Women are notorious for putting themselves last. We get so wrapped up in making sure that everyone around us is properly cared for that we often neglect our own health. Sometimes, in our busy lives we ignore warning signs that something is not right. Other times, there are no symptoms but regular screenings can help address issues as they arise. When it comes to your health, are you paying attention? Here are some suggestions for staying ahead of the game.

Get Your Pap Smear

The Centers for Disease Control regularly update the guidelines for Pap smears but, currently, it is recommended that women aged 21 years and older should begin screening. The Pap test is one of the most effective ways of detecting cervical cancer. It is important to note, however, that it does not screen for ovarian, uterine, vaginal or vulvar cancers so it’s essential that women pay attention to any changes and address them with their healthcare provider. Women 30 years and older are also encouraged to be tested for HPV along with their Pap test since they can be performed at the same time. If the tests are normal, you may wait three years before getting tested again.

Do Breast Exams

It takes a little bit of commitment, at first, but it’s best to get into the habit of performing regular breast exams. Get to know how your breasts feel normally so that you easily notice any changes. The American Cancer Society has the most up-to-date recommendations for how to perform a self exam. Of course, it’s also important to talk to your physician and decide on a schedule for formal examinations as well as mammograms.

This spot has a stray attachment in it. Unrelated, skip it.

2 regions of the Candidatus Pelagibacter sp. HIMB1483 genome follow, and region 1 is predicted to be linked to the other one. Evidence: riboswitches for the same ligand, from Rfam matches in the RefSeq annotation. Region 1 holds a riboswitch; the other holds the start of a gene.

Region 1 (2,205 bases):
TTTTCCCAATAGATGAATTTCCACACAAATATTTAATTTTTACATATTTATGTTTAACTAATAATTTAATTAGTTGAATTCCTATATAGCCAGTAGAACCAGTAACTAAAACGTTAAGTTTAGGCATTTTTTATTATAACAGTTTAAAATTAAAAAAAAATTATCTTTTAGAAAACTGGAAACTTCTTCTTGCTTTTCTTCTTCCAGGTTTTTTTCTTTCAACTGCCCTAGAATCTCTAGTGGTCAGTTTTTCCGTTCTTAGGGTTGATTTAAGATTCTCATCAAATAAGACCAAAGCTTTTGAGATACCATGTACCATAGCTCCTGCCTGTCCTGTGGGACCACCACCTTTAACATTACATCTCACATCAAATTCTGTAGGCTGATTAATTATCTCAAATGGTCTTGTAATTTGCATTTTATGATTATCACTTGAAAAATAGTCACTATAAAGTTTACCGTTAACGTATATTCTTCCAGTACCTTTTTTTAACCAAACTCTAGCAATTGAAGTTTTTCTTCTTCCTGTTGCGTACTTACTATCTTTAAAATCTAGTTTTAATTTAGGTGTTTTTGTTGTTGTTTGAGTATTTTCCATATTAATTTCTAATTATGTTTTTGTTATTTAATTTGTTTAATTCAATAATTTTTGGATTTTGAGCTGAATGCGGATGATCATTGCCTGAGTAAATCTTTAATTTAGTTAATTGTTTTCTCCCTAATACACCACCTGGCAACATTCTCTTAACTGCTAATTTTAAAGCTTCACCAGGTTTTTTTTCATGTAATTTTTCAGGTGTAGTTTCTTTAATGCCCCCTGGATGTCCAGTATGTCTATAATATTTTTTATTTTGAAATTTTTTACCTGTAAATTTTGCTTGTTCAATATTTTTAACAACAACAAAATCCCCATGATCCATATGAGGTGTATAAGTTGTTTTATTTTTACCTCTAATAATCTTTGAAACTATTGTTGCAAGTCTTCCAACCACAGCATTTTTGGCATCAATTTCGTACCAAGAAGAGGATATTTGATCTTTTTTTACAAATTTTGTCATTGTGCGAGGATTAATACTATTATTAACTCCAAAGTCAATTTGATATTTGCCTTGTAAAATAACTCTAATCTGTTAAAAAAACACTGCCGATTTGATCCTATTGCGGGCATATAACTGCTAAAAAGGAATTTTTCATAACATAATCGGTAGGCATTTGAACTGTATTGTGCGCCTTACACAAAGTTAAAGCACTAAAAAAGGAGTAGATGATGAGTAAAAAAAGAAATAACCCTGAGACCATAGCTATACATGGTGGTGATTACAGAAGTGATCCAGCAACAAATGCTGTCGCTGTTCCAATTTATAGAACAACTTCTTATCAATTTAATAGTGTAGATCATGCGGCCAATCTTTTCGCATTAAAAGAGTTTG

Address Unusual Symptoms

You know your body better than anyone else and, regardless of what anyone says, if you feel that you are experiencing something unusual, seek medical attention. If you feel as though your concerns are being dismissed, get a second opinion. It may turn out to be nothing but it’s better to be safe than sorry. Never feel embarrassed by your concerns – it’s your body, your life and you have every right to ask questions.

Understand Contraception Options

The Centers for Disease Control has some excellent resources on the effectiveness of different contraceptive methods and a description of the various options. For those who wish to have children in the future, reversible methods, such as the birth control pill, IUD and condoms, are decent options with their own set of pros and cons. Some women are comfortable learning more about their cycle in order to follow a natural method of family planning. If you are certain that you no longer want to have children, permanent methods, such as tubal ligation and vasectomy, may be right for you.

Leading Causes of Death

It may seem morbid but do you know what the leading causes of death are among women? The current data shows that, on average, most women die from heart disease (23.5%), cancer (22.1%) and stroke (6.2%). Does that surprise you? This information is important because we can work on improving our own odds of preventing certain diseases. Do some research and speak to your medical professional about how you can reduce your risk.

There’s a tendency of ignoring things in hopes that they either improve or go away but this is one area that warrants and deserves your attention. Never neglect your own health – you could save your own life!